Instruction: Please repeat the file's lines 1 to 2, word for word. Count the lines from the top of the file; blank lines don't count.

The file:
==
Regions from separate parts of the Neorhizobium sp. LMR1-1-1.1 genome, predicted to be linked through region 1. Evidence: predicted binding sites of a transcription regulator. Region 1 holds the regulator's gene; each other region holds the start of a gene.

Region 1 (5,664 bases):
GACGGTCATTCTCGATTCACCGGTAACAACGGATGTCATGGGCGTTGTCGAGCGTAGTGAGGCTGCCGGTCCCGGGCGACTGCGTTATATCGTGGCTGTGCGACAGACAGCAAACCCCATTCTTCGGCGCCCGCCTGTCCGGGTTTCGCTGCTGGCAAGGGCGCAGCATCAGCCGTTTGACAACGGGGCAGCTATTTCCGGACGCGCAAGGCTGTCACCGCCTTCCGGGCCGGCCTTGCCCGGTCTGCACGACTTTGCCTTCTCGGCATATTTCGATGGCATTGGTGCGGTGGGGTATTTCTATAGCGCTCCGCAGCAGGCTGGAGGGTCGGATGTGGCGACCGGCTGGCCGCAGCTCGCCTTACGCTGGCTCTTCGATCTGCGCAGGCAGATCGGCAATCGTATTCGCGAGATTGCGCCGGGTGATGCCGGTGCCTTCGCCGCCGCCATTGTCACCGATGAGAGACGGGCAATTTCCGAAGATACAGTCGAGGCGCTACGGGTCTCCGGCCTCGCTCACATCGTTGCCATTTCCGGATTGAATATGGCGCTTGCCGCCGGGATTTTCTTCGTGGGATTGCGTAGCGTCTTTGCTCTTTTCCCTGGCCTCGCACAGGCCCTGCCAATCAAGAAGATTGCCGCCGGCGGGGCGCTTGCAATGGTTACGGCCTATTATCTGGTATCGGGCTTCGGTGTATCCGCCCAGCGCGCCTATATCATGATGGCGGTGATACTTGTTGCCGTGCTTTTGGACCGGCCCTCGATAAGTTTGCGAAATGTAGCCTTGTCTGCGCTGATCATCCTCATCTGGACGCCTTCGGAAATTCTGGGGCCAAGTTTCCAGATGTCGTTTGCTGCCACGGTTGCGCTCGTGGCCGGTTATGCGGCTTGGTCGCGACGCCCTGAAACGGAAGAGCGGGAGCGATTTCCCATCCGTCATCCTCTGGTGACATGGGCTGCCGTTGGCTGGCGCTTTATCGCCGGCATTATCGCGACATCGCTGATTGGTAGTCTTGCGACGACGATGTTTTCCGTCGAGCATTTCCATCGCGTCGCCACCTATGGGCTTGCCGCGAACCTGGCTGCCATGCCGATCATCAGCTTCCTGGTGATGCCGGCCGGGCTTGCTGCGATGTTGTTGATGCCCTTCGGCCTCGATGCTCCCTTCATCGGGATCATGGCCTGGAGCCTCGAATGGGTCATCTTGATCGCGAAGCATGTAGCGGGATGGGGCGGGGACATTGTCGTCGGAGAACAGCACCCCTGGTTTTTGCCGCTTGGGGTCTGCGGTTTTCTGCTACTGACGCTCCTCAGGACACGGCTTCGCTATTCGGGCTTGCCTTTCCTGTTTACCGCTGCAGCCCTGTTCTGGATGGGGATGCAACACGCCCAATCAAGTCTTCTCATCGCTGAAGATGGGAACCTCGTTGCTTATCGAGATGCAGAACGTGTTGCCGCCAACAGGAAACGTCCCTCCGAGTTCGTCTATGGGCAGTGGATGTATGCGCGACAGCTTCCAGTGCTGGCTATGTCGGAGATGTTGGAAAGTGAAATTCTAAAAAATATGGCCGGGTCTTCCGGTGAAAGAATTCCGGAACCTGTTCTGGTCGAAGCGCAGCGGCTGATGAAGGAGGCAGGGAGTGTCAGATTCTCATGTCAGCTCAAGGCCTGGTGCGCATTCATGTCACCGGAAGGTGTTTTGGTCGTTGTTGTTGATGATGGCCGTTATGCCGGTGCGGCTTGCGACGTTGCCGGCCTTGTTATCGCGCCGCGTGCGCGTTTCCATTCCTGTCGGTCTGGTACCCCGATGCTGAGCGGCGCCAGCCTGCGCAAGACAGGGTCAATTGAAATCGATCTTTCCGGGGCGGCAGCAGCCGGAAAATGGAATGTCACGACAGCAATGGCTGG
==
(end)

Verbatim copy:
Regions from separate parts of the Neorhizobium sp. LMR1-1-1.1 genome, predicted to be linked through region 1. Evidence: predicted binding sites of a transcription regulator. Region 1 holds the regulator's gene; each other region holds the start of a gene.

Region 1 (5,664 bases):